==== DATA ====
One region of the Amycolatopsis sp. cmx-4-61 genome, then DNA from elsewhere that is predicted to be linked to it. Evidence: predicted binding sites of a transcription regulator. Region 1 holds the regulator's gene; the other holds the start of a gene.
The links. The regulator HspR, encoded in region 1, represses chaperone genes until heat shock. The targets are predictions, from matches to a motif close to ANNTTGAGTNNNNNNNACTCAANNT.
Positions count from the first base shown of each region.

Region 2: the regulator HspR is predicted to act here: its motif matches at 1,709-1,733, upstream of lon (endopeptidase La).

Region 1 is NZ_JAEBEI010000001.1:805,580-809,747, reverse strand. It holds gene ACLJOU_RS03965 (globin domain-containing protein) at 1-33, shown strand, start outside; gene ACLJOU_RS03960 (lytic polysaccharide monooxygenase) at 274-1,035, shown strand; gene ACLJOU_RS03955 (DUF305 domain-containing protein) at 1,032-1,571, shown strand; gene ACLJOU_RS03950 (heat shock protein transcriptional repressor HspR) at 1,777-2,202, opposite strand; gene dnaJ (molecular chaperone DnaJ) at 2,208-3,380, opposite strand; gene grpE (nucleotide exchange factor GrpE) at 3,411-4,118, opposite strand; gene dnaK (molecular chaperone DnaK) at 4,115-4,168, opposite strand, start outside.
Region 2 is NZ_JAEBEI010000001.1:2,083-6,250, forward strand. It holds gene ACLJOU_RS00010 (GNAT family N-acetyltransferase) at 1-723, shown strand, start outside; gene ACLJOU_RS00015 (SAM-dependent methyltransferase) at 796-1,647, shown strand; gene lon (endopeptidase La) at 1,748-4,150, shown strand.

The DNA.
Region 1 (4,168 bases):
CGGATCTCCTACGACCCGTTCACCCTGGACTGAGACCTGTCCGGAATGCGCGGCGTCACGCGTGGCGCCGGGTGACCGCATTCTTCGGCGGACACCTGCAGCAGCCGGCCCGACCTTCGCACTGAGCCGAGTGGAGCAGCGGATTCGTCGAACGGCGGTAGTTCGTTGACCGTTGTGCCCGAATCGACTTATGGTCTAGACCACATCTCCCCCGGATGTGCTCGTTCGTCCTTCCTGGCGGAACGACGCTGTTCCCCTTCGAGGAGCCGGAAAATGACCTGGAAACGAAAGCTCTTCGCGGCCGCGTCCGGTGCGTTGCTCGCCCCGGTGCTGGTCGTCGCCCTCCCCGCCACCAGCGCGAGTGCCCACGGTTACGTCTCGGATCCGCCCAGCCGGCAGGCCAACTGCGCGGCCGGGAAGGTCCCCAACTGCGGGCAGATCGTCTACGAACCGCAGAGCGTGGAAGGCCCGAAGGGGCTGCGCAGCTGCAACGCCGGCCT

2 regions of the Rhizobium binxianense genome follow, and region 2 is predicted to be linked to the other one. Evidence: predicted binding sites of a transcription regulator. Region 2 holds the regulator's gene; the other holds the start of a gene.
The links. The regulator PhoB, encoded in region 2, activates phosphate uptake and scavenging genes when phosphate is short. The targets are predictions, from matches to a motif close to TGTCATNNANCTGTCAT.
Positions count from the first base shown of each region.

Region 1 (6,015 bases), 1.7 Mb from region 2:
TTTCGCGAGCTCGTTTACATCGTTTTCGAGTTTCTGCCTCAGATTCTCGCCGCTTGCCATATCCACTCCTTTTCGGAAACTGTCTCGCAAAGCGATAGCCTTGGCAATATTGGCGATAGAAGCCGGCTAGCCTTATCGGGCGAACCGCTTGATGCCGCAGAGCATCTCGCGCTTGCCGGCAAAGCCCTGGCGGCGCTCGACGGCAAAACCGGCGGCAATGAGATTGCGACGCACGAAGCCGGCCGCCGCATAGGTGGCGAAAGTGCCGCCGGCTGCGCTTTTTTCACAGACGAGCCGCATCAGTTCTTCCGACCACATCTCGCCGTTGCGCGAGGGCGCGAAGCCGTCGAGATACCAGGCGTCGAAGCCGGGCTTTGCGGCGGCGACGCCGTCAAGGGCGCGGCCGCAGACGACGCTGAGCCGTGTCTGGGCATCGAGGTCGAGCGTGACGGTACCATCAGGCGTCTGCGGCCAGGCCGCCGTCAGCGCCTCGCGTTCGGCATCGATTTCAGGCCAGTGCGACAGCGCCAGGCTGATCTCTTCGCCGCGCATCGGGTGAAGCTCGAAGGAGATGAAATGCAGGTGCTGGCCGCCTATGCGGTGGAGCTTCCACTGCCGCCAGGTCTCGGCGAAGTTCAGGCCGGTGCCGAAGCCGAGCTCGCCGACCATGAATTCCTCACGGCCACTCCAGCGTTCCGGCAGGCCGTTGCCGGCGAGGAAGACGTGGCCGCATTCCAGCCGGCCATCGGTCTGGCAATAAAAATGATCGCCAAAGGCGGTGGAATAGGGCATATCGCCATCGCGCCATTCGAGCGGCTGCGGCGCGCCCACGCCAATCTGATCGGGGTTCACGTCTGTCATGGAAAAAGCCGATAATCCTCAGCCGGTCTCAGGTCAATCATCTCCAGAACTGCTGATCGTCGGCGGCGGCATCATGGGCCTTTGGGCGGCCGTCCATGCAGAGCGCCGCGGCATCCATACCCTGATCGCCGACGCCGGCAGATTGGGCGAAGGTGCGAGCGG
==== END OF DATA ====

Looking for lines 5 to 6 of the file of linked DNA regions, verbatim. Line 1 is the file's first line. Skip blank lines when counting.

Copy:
Region 1 is NZ_JAEBEI010000001.1:805,580-809,747, reverse strand. It holds gene ACLJOU_RS03965 (globin domain-containing protein) at 1-33, shown strand, start outside; gene ACLJOU_RS03960 (lytic polysaccharide monooxygenase) at 274-1,035, shown strand; gene ACLJOU_RS03955 (DUF305 domain-containing protein) at 1,032-1,571, shown strand; gene ACLJOU_RS03950 (heat shock protein transcriptional repressor HspR) at 1,777-2,202, opposite strand; gene dnaJ (molecular chaperone DnaJ) at 2,208-3,380, opposite strand; gene grpE (nucleotide exchange factor GrpE) at 3,411-4,118, opposite strand; gene dnaK (molecular chaperone DnaK) at 4,115-4,168, opposite strand, start outside.
Region 2 is NZ_JAEBEI010000001.1:2,083-6,250, forward strand. It holds gene ACLJOU_RS00010 (GNAT family N-acetyltransferase) at 1-723, shown strand, start outside; gene ACLJOU_RS00015 (SAM-dependent methyltransferase) at 796-1,647, shown strand; gene lon (endopeptidase La) at 1,748-4,150, shown strand.